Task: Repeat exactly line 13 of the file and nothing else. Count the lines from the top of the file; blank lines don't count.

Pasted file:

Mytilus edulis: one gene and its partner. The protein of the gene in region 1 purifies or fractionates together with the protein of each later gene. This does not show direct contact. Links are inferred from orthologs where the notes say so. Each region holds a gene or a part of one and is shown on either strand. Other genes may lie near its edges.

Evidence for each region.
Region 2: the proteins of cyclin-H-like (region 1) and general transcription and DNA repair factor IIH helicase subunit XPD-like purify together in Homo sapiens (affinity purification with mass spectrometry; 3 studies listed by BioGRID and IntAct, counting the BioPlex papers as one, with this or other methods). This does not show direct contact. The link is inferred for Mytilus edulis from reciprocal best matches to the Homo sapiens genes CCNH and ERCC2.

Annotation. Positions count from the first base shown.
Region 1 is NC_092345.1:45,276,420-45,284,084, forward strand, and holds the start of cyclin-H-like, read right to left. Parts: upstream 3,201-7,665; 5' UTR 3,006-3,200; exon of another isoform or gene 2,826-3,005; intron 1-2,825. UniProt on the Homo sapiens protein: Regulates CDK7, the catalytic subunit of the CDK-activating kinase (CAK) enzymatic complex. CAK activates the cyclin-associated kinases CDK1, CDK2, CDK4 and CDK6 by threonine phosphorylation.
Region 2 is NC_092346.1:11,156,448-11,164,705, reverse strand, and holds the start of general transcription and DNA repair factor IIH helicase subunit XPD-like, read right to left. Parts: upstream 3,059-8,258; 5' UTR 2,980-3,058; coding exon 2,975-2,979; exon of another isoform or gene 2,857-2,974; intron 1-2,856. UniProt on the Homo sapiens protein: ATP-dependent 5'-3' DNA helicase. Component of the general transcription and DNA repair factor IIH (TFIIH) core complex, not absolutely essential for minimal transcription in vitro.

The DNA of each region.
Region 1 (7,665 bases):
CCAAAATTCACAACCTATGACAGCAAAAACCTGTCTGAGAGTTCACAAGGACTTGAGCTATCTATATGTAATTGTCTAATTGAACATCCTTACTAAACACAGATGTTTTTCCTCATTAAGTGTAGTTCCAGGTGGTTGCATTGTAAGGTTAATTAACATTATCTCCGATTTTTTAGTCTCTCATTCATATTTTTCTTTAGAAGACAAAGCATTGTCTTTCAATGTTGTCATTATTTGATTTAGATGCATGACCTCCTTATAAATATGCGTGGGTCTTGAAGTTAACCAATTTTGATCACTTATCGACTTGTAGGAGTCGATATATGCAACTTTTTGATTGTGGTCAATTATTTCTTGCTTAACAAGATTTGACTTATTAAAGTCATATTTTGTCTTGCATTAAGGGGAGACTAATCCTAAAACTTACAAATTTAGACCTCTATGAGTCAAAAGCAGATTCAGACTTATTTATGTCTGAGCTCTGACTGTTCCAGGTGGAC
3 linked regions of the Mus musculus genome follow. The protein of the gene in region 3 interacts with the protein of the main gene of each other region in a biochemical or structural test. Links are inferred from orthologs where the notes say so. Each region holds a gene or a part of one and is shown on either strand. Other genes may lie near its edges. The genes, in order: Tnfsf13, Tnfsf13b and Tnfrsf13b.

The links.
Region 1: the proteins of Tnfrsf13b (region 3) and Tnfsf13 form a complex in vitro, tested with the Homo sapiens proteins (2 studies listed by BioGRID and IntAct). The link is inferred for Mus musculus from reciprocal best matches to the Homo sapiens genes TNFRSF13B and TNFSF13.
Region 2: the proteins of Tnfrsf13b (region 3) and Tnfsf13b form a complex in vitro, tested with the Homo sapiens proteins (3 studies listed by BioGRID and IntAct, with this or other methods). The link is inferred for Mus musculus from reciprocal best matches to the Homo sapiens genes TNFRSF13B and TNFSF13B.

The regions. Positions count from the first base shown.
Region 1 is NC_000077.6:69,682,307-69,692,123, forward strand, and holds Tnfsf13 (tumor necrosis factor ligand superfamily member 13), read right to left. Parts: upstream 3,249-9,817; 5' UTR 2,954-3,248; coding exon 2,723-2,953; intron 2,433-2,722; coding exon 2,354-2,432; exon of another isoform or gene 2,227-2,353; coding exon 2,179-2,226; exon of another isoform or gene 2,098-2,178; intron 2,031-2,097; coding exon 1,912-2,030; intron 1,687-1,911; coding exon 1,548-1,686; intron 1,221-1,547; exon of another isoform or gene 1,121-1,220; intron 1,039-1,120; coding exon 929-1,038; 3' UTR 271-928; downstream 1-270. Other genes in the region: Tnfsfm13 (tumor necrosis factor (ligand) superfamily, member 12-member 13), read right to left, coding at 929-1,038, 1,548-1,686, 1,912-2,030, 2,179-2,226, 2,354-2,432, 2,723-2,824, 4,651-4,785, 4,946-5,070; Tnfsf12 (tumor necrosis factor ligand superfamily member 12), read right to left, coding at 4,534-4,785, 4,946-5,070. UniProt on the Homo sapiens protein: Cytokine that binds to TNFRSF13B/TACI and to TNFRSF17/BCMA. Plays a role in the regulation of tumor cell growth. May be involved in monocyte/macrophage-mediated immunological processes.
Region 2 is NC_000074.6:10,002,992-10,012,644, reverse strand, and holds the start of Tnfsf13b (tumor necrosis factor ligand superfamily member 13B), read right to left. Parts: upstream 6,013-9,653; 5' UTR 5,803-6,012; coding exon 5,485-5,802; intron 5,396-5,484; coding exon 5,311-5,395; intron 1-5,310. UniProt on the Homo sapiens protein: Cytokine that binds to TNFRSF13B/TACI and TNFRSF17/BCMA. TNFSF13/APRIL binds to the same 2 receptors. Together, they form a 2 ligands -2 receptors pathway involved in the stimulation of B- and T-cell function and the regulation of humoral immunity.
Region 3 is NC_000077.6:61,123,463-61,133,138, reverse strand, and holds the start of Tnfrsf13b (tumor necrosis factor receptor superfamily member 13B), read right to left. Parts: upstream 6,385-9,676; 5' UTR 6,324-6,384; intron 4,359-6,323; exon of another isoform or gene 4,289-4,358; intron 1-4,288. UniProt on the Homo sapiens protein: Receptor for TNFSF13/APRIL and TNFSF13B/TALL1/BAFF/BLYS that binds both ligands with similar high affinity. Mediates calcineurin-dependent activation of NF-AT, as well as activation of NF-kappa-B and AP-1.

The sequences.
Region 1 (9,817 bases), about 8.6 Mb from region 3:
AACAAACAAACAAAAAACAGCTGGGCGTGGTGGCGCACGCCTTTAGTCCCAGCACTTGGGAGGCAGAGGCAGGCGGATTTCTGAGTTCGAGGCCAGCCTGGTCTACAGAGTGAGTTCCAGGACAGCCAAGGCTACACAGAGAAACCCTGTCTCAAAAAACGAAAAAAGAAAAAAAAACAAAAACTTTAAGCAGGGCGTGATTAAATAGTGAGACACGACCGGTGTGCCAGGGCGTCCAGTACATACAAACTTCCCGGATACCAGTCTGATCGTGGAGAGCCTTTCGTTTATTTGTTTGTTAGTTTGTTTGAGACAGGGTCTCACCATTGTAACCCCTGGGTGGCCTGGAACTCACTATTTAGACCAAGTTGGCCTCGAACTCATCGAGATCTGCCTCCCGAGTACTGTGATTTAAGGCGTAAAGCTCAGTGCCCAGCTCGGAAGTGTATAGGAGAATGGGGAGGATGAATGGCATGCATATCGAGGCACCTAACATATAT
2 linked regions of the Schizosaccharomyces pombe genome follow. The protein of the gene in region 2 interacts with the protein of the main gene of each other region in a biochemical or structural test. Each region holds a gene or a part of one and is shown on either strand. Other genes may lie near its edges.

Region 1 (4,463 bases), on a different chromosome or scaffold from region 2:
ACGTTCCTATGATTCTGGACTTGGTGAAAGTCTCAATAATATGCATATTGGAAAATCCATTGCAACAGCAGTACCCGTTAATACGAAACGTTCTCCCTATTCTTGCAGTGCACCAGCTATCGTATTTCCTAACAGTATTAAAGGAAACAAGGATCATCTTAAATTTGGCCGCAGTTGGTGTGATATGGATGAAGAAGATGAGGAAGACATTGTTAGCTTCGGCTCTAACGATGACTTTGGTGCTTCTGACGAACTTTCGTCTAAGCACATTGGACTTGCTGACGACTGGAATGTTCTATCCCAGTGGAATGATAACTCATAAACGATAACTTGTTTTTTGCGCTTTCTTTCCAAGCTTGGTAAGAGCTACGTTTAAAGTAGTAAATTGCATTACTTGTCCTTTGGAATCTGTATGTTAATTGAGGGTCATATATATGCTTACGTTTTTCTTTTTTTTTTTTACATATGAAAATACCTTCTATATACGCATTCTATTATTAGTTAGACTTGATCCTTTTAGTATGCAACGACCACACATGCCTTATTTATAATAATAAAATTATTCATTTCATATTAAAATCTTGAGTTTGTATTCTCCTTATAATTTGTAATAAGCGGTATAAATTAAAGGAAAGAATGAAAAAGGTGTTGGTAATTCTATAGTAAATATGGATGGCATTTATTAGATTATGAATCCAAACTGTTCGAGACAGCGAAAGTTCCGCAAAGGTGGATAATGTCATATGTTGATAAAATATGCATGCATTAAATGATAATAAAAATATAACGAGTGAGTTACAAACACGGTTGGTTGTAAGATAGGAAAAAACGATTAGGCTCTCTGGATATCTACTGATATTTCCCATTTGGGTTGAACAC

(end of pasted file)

Region 2: the proteins of Tnfrsf13b (region 3) and Tnfsf13b form a complex in vitro, tested with the Homo sapiens proteins (3 studies listed by BioGRID and IntAct, with this or other methods). The link is inferred for Mus musculus from reciprocal best matches to the Homo sapiens genes TNFRSF13B and TNFSF13B.